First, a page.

But even this gambit failed, and last May, after less than two years, Michigan State pulled the plug on its undergraduate programs, leaving about 100 students scrambling for alternatives. The school will continue to staff a limited graduate program.
Chicago’s DePaul University, which has run an MBA program in Bahrain for a decade, has been successful with a more low-key approach.
“These other schools go in and try to staff a full campus. Ours is a different financial model: we view ourselves as service providers,” said Dan Heiser, associate dean of DePaul’s international programs.
DePaul works in partnership with the Bahrain Institute of Banking and Finance, which provides the physical plant, the local administrative staff and the marketing; DePaul, meanwhile, provides the professors and the curriculum.
“They (BIBF) do what they do best and we do what we do best,” said Heiser. “Our professors are in Bahrain, face-to-face with students, but our physical footprint is fairly small ... (and) our overhead is a lot lower,” he said.
The school is now in discussions about expanding into undergraduate business education.
“Our mission as a non-profit is to take our services to underserved populations,” said Heiser. “We try not to lose money, but we are not treating this as a profit center.”
Given the mixed results of these experiments, it is not yet clear whether it is possible to simply transplant a higher education system in the arid sands of Arabia and expect it to thrive.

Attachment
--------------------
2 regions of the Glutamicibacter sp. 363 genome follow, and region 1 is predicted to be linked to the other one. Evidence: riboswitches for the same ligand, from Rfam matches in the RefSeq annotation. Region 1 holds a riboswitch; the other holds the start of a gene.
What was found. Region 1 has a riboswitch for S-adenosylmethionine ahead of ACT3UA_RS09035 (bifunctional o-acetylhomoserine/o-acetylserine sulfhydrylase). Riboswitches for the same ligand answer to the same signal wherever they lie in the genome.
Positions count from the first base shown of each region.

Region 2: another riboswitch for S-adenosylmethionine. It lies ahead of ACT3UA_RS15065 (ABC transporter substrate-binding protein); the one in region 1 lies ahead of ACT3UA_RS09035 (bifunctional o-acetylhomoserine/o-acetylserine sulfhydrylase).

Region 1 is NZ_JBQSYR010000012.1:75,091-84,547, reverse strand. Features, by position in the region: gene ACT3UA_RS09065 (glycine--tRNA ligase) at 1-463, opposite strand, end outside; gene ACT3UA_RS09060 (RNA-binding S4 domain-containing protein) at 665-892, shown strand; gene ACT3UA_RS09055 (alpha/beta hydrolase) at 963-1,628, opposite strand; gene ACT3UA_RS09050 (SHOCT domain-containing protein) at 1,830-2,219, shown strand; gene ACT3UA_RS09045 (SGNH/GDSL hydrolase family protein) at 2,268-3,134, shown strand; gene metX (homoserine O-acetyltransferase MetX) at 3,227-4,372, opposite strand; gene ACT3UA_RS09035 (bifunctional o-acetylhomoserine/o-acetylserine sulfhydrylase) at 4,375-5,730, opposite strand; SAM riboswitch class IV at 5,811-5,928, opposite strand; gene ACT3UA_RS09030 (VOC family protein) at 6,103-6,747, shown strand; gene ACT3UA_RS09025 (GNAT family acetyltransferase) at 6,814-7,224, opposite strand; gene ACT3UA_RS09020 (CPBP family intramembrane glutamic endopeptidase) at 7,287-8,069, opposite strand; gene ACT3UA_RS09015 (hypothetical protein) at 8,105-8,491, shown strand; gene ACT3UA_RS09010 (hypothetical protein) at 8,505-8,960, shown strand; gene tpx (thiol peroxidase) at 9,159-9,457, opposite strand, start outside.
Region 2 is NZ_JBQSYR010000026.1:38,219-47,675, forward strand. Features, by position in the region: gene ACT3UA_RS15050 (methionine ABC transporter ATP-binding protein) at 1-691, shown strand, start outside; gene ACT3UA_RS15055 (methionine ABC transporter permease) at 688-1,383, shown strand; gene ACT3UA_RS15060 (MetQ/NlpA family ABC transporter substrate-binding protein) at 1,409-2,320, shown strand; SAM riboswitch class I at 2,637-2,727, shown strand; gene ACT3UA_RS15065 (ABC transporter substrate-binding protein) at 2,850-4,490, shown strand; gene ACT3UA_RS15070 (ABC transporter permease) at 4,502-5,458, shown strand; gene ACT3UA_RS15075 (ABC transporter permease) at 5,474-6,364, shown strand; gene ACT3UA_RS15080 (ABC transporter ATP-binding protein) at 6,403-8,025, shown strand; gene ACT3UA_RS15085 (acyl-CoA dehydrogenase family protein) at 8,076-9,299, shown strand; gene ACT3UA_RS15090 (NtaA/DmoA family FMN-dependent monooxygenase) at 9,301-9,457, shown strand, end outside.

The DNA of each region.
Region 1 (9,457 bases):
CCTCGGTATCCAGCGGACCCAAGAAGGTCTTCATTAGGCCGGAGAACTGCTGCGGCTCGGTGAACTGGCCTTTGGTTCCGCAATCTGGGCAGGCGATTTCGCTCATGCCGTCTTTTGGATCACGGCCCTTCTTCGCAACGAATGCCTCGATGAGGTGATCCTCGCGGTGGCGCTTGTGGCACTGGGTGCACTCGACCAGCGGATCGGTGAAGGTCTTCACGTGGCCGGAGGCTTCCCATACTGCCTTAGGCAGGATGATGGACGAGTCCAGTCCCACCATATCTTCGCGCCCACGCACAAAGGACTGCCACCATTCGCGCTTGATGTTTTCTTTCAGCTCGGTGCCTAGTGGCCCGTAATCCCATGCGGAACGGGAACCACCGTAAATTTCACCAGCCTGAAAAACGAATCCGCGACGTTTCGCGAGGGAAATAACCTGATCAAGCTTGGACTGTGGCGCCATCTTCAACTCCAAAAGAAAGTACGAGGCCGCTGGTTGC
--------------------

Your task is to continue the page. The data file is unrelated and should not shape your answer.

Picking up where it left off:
One of the legacies of Sheikh Shakbut and others in his mold is the region’s weak tradition of primary and secondary education. The problem is compounded by the growing dominance of English as the language of education, commerce and mass media. Most college-bound 18-year-olds in the Gulf can function in English, but not well enough to meet the normal standards of a U.S. university.
All of the U.S. universities with a presence in the region insist that they apply the same admissions and academic standards here as they do at home, even if it causes them to fall short of projected enrollments.
“The biggest problem — and it’s a pretty big one for a school of journalism — is writing, said Richard Roth, senior associate dean of Northwestern’s journalism program in Qatar.
“The writing skills, whether in English or Arabic, are not at the level we would expect in the United States. So we made an adjustment — we added a lot more hours in the week for writing instruction,” he said.
Northwestern, which is now in its third year in Qatar, has 49 students. But despite the relatively small numbers, Roth is confident the effort will yield results.
“Oh yes, I think it’s working. Immediately, young people — mostly female — are getting educations they undoubtedly could never have gotten,” he said.
“Longer term, I expect the outcome of all of this to be profound. Not in two years when we graduate a dozen journalists into the State of Qatar or a year later when there are 15 or 20 more ... but in 10 years, say, when there are a couple of hundred of them,” he said. “Then, 10 years from now, I think you will begin to see the value of this experiment.